New Legislation Could Cause Investments in Wind Energy to Climb

New Legislation Could Cause Investments in Wind Energy to Climb

There is one less hurdle blocking investment into wind farm development. The Obama administration on Dec. 6 decided that qualifying wind farm operators won't be penalized for killing or harming bald and golden eagles caught up in wind turbines for the next three decades.

Wind turbines can weigh hundreds of tons, and numerous birds -- including but not limited to eagles -- have had the misfortune of flying directly into the blades. The public-policy move is an attempt to support the proliferation of renewable energy even as government subsidies are set to expire.

Wind farm developers seeking protection from any penalties must obtain a permit, which comes under review every five years, and keep a tally of the number of eagles harmed or killed by the massive turbines. If that number exceeds estimates, wind farm operators must take further steps to make their operations safer.

Duke Energy subsidiary Duke Energy Renewables on Nov. 22 agreed to pay a fine of $1 million for the deaths of 14 golden eagles and more than 100 other birds at a pair of its Wyoming wind farm site. Duke was the first company to be prosecuted for the turbine-related eagle deaths and was done so under the Migratory Bird Treaty Act of 1918.

Now that the threat of penalty has essentially been lifted, investors might find they have more of an incentive to finance the development of wind farm power generation. The timing coincides with a change in renewable energy subsidies scheduled to expire at year-end.

Waning subsidies
The latest development in renewable energy couldn't have come at a better time for the wind farm industry, with the tax credit, worth an estimated $12 billion for the coming decade, threatening to expire on Dec. 31. If you think that subsidies aren't necessary for growth in this market, think again.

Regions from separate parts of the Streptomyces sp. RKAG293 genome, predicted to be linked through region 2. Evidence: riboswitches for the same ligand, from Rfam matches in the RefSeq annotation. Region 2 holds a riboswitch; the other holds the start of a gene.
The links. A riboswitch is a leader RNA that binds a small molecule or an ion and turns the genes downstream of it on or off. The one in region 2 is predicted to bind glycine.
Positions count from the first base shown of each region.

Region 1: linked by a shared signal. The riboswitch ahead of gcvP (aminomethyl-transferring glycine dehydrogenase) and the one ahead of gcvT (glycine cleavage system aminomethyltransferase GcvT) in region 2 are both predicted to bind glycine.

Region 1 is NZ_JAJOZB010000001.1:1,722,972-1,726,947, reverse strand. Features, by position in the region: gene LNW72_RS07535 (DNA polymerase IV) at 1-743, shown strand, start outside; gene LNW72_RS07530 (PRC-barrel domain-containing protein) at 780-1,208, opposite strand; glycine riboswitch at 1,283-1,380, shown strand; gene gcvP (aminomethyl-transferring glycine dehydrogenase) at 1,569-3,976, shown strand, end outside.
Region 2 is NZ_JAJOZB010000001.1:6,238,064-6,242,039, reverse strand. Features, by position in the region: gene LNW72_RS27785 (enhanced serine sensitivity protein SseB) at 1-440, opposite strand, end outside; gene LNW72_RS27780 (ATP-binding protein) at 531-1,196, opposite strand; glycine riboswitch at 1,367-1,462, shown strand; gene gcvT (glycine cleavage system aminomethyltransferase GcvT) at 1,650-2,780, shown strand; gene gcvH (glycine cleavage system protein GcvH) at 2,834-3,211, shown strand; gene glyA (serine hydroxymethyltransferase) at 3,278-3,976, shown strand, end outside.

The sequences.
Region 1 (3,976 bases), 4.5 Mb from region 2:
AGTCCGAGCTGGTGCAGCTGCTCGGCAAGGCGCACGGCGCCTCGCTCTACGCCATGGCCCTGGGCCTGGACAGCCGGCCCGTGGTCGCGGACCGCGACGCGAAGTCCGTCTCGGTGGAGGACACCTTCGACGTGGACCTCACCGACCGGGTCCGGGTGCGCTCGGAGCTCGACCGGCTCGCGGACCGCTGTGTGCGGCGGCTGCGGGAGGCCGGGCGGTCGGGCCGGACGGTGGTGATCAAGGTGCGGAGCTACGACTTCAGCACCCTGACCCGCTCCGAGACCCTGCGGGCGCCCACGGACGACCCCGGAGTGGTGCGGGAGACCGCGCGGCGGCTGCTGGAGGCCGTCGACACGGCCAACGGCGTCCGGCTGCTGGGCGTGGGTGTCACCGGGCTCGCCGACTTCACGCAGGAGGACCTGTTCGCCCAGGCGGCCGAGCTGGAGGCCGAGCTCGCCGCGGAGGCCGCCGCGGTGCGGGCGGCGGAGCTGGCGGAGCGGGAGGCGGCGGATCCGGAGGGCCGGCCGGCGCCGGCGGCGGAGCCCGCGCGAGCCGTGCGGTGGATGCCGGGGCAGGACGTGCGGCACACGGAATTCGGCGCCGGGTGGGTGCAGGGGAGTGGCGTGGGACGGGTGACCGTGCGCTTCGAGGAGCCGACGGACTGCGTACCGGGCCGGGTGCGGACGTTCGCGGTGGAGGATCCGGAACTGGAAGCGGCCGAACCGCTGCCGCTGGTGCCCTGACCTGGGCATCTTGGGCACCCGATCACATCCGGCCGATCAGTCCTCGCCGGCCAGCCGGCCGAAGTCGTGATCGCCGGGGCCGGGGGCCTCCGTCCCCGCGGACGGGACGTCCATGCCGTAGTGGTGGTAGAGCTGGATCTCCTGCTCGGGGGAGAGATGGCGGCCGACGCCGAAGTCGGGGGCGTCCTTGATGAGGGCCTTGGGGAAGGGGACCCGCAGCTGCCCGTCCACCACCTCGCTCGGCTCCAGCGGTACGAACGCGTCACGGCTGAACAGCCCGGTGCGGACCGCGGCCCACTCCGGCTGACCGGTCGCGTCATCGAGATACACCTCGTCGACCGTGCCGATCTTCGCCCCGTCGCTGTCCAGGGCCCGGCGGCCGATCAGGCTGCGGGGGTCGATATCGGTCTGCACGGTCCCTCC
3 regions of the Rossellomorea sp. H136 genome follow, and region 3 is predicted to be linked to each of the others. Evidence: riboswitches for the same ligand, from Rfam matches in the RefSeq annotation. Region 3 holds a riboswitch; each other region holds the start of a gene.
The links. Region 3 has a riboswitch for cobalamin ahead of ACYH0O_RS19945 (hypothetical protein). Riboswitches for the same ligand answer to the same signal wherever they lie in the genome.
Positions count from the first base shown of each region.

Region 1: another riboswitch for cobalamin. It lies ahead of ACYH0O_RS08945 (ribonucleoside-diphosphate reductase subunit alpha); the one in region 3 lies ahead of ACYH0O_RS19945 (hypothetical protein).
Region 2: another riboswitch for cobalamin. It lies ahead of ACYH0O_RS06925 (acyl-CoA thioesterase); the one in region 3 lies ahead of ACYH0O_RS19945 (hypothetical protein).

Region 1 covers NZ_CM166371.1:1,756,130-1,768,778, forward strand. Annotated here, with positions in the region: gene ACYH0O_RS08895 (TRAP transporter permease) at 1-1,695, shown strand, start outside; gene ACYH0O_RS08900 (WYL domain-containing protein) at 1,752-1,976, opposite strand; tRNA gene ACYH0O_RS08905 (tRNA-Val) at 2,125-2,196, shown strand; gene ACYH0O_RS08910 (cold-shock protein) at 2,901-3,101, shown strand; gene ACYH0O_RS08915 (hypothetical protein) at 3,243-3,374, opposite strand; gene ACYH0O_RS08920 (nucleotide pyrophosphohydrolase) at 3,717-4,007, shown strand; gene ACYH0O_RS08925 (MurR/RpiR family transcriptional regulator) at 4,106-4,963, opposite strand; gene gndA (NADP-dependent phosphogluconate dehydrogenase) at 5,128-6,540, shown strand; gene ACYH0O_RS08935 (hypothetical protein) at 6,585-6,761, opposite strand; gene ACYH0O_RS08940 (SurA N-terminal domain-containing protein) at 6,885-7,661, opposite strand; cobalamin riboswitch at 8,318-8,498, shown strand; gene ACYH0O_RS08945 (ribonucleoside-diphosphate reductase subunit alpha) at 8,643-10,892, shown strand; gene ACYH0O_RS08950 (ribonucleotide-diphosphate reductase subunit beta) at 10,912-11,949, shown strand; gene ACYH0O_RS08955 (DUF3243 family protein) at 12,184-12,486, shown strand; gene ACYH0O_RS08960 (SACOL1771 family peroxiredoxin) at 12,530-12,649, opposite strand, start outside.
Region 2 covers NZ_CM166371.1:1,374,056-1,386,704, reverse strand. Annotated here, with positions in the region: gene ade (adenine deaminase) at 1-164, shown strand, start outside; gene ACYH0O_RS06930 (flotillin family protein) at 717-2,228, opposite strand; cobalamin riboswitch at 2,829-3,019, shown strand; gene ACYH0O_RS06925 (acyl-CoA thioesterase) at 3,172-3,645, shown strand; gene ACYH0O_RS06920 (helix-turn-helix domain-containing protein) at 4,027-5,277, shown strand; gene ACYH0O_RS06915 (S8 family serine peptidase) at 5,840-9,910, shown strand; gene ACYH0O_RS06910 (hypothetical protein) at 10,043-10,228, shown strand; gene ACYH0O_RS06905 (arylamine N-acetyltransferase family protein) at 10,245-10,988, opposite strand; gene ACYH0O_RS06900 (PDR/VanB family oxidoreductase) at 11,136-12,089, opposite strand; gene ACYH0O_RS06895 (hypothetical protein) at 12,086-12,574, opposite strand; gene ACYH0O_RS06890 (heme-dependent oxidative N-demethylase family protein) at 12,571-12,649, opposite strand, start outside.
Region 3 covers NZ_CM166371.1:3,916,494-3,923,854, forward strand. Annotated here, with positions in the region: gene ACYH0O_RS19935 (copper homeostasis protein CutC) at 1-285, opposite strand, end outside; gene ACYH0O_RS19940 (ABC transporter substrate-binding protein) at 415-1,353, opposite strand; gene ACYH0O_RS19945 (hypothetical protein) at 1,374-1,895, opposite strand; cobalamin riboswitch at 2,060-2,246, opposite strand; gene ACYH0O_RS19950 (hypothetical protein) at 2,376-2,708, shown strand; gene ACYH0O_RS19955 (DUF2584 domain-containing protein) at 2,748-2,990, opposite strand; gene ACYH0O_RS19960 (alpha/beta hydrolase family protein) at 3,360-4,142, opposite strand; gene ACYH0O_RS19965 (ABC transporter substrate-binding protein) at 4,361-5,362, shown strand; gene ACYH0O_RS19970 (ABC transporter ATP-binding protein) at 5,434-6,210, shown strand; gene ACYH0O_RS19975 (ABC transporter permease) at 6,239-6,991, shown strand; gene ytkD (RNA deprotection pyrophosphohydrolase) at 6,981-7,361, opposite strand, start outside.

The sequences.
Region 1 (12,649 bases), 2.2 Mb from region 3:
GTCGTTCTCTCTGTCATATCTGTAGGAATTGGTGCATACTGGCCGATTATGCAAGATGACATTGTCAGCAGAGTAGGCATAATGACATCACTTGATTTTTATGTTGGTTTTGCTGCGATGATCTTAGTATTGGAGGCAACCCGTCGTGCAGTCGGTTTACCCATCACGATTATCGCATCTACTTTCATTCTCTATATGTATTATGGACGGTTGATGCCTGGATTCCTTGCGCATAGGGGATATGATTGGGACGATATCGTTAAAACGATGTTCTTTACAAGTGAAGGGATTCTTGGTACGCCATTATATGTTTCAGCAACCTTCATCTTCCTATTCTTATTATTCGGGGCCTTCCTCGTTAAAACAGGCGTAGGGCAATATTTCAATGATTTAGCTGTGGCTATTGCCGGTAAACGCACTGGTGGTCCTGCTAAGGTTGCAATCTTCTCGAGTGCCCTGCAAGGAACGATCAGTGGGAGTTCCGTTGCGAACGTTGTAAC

And with the prosecution of Duke Energy still close in the rear view mirror combined with the uncertainty surrounding the government incentives and persistently low natural-gas prices, a rather dark cloud was threatening wind power.

The industry is already grappling with items it can exhibit some control over, such as the timing and manner in which power storage for renewable sources (so that energy can still be harnessed even when the sun's not shining and the wind's not blowing) will come to the forefront so that wind farms can operate at a higher capacity.

The hovering threat of fines for unintentionally killing birds with blades that can be hundreds of feet long and turn up to 55 miles per hour only exacerbated these conditions.

Major players
For all of its challenges, wind power generation has been growing at a rather steady clip. In 2012, for instance, wind power overtook other sources as the top provider of new power generation in the U.S. commanding $25 billion in investments, according to the U.S. Department of Energy.

Google has been one of the companies at the forefront of this phenomenon and has poured more than $1 billion into renewable energy projects across wind and solar. In September, the company revealed it would purchase all of the output, or 240 MW, from a wind farm facility in Texas. Google will acquire the power from Chermac Energy starting in 2014 when the facility comes online.

Google is on a quest to generate electricity at its data centers completely with renewable power. The power it purchases from the Chermac plant, dubbed the Happy Hereford wind farm, will be fed into a local grid that powers the company's Oklahoma data center.

Google isn't alone, either, with companies ranging from Kroger to Apple to Wal-Mart similarly taking steps to increase their reliance on renewable power.

The lifting of the ban on penalties isn't really a win for anybody in light of the eagle's fate, and with this allowance comes great responsibility on the part of wind farm developers. If nothing else, it softens the blow of the ongoing threat of expiring tax credits, and this hail-Mary pass by the government could usher in another wave of investments that might otherwise have gone elsewhere.

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